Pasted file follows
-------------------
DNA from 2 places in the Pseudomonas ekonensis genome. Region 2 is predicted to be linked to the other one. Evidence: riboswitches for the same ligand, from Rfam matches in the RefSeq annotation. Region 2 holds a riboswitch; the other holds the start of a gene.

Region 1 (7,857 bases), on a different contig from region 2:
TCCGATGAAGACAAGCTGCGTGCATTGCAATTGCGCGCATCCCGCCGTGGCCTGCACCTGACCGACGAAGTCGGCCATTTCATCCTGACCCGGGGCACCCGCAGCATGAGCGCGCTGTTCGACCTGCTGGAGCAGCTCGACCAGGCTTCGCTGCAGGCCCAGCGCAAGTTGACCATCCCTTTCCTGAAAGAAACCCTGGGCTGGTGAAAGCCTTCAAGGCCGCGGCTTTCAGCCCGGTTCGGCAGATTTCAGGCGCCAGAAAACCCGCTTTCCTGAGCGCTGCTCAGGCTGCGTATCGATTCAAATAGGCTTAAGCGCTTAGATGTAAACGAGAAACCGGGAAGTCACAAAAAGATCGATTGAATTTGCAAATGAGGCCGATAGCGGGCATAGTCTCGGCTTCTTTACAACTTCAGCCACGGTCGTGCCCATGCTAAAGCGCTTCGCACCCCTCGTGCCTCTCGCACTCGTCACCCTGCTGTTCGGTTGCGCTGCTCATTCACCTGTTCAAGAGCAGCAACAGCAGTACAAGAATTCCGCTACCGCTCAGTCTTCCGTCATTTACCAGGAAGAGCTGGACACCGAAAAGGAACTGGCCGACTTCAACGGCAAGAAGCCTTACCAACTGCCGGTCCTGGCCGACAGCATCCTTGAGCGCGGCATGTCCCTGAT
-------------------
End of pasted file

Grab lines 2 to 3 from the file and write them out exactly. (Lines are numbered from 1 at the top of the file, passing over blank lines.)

Region 1 (7,857 bases), on a different contig from region 2:
TCCGATGAAGACAAGCTGCGTGCATTGCAATTGCGCGCATCCCGCCGTGGCCTGCACCTGACCGACGAAGTCGGCCATTTCATCCTGACCCGGGGCACCCGCAGCATGAGCGCGCTGTTCGACCTGCTGGAGCAGCTCGACCAGGCTTCGCTGCAGGCCCAGCGCAAGTTGACCATCCCTTTCCTGAAAGAAACCCTGGGCTGGTGAAAGCCTTCAAGGCCGCGGCTTTCAGCCCGGTTCGGCAGATTTCAGGCGCCAGAAAACCCGCTTTCCTGAGCGCTGCTCAGGCTGCGTATCGATTCAAATAGGCTTAAGCGCTTAGATGTAAACGAGAAACCGGGAAGTCACAAAAAGATCGATTGAATTTGCAAATGAGGCCGATAGCGGGCATAGTCTCGGCTTCTTTACAACTTCAGCCACGGTCGTGCCCATGCTAAAGCGCTTCGCACCCCTCGTGCCTCTCGCACTCGTCACCCTGCTGTTCGGTTGCGCTGCTCATTCACCTGTTCAAGAGCAGCAACAGCAGTACAAGAATTCCGCTACCGCTCAGTCTTCCGTCATTTACCAGGAAGAGCTGGACACCGAAAAGGAACTGGCCGACTTCAACGGCAAGAAGCCTTACCAACTGCCGGTCCTGGCCGACAGCATCCTTGAGCGCGGCATGTCCCTGAT